His men fought for nearly an hour but couldn’t secure the fort. After the battle, a Confederate officer who was in the fort said the 54th fought gallantly and were led by “as brave a Colonel as ever lived,” according to the Globe report.
The bronze monument honoring the regiment was created by Augustus Saint-Gaudens, who spent some of his youth in Boston. It took Saint-Gaudens 14 years to create the monument, which depicts Shaw leading the men down Beacon Street in May 1863 before they headed South to fight. It was unveiled in May 1897.
In its 118 years, the monument has been targeted by vandals on many occasions.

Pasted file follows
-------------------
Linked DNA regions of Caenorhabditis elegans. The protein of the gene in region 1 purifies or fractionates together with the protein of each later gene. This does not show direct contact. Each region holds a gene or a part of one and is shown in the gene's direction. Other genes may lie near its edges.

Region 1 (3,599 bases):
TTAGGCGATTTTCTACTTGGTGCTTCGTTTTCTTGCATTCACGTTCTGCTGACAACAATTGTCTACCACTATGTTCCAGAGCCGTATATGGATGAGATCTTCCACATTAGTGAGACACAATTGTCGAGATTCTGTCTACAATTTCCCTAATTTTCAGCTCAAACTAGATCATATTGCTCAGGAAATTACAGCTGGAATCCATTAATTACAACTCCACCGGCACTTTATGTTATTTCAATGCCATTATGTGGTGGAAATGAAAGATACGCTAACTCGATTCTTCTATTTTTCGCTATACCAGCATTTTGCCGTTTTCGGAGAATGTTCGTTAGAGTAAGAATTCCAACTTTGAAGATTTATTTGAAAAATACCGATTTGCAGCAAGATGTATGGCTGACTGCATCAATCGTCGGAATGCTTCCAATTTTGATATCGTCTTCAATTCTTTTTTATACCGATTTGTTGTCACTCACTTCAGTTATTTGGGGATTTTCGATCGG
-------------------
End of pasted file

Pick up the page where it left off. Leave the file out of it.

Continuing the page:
This was not the first time, however, that this memorial had been targeted. Just last year the sword was removed from the Memorial.
In 2012, the memorial was again vandalized with yellow paint by a Quincy women.
Jewish Cemeteries/Memorials and Anti-Semitism
Vandalisms towards Jewish people are also apparent in Massachusetts. In July 2014, 19 headstones with two bring cracked, were toppled at Worcester Hebrew Cemetery in Auburn, MA, which had not been the first time the cemetery had been targeted:
Police in Auburn are investigating after vandals toppled 19 headstones at a central Massachusetts Jewish cemetery.
Chief Andrew Sluckis estimated the cost of the damage at the Worcester Hebrew Cemetery discovered earlier this week at $15,000.
Of the 19 headstones knocked over, two were cracked in half.